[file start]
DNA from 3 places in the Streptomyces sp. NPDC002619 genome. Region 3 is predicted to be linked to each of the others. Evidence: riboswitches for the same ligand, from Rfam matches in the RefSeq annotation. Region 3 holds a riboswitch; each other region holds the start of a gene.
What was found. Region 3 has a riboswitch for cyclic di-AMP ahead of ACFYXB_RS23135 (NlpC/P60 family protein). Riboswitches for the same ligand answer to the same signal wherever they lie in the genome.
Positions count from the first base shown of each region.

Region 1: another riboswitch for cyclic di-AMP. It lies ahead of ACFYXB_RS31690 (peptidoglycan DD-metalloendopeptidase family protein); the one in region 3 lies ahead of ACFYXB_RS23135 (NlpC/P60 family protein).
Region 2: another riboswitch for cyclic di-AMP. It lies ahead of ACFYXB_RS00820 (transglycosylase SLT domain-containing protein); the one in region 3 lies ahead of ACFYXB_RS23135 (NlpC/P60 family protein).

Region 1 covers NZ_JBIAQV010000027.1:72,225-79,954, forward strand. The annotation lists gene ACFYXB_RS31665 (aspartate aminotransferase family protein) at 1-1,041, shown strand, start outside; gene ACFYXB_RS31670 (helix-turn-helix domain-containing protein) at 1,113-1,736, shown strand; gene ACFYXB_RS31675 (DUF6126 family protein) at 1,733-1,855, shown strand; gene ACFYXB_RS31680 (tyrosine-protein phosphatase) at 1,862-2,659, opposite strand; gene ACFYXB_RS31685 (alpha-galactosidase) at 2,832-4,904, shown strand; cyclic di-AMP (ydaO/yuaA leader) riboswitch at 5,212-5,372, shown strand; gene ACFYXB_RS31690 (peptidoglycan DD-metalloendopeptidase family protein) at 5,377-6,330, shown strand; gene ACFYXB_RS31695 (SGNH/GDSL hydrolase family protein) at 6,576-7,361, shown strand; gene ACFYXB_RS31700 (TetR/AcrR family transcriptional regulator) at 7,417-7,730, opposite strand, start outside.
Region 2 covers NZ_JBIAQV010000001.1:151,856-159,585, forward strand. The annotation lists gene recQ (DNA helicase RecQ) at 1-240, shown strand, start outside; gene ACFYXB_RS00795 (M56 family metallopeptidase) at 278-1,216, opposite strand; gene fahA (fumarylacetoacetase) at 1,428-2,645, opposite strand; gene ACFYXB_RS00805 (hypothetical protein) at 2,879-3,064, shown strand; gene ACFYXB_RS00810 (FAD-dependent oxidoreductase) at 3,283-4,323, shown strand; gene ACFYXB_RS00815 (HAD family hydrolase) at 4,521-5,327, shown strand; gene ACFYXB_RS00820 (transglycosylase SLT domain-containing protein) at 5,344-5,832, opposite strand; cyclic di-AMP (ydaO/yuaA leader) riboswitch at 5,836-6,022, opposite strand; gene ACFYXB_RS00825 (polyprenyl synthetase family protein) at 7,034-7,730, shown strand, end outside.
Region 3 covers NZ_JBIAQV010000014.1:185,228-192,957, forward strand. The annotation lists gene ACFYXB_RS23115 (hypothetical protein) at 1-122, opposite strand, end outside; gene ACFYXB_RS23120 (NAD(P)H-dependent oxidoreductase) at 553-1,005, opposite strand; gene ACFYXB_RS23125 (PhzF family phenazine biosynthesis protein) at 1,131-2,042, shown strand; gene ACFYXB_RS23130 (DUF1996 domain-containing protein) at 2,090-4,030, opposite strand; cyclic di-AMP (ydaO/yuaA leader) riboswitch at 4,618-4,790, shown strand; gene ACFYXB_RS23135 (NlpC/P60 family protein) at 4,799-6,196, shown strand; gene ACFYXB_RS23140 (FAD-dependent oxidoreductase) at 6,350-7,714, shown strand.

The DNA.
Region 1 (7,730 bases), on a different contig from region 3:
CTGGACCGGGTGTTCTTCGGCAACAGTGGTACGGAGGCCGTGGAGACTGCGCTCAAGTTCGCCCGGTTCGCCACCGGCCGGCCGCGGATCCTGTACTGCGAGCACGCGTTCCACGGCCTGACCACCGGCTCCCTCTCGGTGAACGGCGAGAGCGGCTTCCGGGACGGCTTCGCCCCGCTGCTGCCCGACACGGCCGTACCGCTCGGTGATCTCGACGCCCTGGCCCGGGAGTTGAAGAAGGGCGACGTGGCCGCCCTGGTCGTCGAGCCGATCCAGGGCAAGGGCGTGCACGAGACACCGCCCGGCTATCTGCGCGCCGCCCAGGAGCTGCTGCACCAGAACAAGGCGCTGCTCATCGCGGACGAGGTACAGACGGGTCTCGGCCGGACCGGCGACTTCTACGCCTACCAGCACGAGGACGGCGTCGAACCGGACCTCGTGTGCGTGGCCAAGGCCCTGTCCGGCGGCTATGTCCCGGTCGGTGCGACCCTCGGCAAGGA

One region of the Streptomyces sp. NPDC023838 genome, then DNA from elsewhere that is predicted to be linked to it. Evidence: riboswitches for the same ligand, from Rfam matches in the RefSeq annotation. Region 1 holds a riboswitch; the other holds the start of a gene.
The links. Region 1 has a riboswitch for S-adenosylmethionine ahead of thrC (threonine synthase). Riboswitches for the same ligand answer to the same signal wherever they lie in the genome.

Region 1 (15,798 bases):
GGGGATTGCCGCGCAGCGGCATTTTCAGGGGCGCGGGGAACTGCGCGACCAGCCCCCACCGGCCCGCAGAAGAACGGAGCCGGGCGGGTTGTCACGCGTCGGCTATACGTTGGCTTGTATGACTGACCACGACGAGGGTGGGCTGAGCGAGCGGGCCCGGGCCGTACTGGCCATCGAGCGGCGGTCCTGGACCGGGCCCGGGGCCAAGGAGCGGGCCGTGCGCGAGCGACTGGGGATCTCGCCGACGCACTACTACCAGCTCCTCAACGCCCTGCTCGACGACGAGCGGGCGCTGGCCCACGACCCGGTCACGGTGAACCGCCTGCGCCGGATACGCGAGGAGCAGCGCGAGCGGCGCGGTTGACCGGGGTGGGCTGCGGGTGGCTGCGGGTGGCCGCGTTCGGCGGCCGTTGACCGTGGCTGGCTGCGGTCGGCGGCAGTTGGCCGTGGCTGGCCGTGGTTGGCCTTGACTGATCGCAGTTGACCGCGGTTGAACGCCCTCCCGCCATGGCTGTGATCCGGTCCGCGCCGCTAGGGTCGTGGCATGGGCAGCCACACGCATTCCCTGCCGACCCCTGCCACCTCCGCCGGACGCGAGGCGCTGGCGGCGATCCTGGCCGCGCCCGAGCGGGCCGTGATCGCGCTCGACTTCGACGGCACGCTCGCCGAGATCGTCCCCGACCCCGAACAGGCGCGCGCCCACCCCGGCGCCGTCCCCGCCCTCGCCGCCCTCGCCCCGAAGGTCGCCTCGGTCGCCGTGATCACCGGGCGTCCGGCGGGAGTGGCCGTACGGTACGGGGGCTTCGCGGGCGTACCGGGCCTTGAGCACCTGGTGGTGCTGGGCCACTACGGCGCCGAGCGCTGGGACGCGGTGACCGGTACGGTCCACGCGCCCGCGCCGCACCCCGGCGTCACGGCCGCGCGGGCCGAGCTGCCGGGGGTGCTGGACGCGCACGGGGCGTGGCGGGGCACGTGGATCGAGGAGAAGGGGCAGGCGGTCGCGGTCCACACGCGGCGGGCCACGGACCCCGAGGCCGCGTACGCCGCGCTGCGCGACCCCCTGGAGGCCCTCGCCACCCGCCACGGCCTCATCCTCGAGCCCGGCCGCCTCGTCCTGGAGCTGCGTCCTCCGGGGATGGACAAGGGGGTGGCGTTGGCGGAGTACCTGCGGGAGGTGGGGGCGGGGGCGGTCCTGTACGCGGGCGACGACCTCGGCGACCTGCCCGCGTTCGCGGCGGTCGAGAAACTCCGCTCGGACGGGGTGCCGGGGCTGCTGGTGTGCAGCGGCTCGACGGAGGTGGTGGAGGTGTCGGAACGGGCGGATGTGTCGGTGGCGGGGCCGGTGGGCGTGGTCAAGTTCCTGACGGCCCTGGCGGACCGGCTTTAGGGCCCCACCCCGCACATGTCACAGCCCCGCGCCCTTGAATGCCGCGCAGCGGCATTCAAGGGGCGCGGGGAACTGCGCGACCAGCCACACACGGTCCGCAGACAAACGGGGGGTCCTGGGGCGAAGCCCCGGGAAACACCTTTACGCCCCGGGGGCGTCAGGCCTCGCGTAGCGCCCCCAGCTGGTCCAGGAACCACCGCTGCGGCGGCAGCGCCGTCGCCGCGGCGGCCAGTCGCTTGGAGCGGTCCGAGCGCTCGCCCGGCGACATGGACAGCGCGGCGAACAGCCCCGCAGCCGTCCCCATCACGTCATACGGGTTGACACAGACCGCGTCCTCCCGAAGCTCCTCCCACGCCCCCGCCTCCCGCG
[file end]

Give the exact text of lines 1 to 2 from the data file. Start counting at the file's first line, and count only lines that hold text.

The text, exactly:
DNA from 3 places in the Streptomyces sp. NPDC002619 genome. Region 3 is predicted to be linked to each of the others. Evidence: riboswitches for the same ligand, from Rfam matches in the RefSeq annotation. Region 3 holds a riboswitch; each other region holds the start of a gene.
What was found. Region 3 has a riboswitch for cyclic di-AMP ahead of ACFYXB_RS23135 (NlpC/P60 family protein). Riboswitches for the same ligand answer to the same signal wherever they lie in the genome.